With bated breath, gloves and torches at the ready, Te Papa’s newly-acquired artwork by a draughtsman for Captain James Cook has been unboxed.
Curator Rebecca Rice said seeing the rare piece in a good condition after its journey from England gave her a “great sense of relief.”
“A tear came to my eye because it’s been such a long process bringing this taonga back to New Zealand,” she said.
The artwork was created in 1776 by English painter William Hodges, who was with James Cook when he made landfall in Tamatea/Dusky Sound and met Ngāti Mamoe in 1773, on Cook’s second voyage to the Pacific.
Mātauranga Māori curator Dougal Austin’s iwi lived in the area and he said he felt a sense of connection with the painting of the area when he saw it unveiled.
“When I was visiting these sites I was thinking a lot about what it meant for those who lived there and with the arrival of this painting it’s another piece of the puzzle,” he said.
Mr Austin said while the waka was believed to be accurately represented with two hulls latched together, he thought aspects of the painting including the weather were romanticised in Hodge’s depiction.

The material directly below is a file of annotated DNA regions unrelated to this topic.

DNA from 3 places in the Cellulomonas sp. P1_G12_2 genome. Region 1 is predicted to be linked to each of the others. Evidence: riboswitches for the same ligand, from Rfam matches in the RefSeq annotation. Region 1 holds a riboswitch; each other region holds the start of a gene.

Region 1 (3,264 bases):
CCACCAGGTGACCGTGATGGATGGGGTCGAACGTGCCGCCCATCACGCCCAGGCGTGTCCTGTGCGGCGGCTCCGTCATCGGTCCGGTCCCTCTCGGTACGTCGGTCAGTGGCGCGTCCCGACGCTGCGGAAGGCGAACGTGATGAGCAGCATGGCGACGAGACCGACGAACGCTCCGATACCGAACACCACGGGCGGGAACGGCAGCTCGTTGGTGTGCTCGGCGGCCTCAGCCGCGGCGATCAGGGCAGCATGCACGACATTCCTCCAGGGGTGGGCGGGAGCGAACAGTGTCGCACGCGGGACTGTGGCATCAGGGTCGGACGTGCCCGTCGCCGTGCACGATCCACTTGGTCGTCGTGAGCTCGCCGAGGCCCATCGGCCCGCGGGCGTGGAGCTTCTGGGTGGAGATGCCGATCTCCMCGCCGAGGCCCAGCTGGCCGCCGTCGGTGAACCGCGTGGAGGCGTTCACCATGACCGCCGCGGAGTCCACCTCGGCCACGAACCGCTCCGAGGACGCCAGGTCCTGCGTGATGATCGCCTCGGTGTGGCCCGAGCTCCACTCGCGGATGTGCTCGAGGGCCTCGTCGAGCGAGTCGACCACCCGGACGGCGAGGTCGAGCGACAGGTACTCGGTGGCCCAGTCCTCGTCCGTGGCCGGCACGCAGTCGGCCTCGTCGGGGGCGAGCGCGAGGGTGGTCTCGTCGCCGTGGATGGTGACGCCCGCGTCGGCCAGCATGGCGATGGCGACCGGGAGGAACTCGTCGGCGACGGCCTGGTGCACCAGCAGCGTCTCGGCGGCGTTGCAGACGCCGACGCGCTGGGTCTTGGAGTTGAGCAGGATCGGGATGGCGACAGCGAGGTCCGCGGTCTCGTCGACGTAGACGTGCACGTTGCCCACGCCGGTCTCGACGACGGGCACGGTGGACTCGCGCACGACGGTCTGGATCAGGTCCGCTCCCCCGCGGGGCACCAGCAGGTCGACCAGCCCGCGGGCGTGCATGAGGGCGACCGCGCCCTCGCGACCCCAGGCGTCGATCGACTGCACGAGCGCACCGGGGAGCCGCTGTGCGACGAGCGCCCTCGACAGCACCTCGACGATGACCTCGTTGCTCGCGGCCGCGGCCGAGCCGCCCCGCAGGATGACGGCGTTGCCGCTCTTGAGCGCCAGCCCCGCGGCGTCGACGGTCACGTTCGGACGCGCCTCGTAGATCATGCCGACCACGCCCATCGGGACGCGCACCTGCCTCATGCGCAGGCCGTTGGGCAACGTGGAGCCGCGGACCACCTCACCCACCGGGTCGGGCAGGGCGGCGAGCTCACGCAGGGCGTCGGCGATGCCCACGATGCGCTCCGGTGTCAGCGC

“It's as though it's been reimagined to make a nice painting.”
“There’s definitely a kind of armchair tourism at play for the public in the United Kingdom because they’ve heard, they’ve read about Cook’s voyages but having the picture, it brings it to life and perhaps does a little bit of storytelling, and romanticising is a very desired thing at the time,” curator Rebecca Rice said.
Ms Rice said she immediately noticed the painting’s “wonderful glow.”
“The artist really captured a sense of place and while that might be a romanticised sense of his memories of New Zealand, it still carries his own aura with it after all this time.”
The piece supersedes John Webber’s 1788 artwork of Queen Charlotte Sounds from Cook’s third voyage as Te Papa’s earliest painting with a New Zealand subject.
“It is likely to be one of the last paintings by Hodges that is available for purchase,” Ms Rice said.
For over 200 years the painting has been owned by an English family.
Te Papa purchased the piece for $685,000, with the cost largely funded by the Lottery Grants Board.
It’s hoped the piece will be on display by the end of the year for Tuia 250, a national commemoration of the first onshore meetings between Maori and European 250 years ago.
The artwork will be a talking piece for what early encounters looked like in Aotearoa and the sharing of memories, as well as history, Ms Rice said.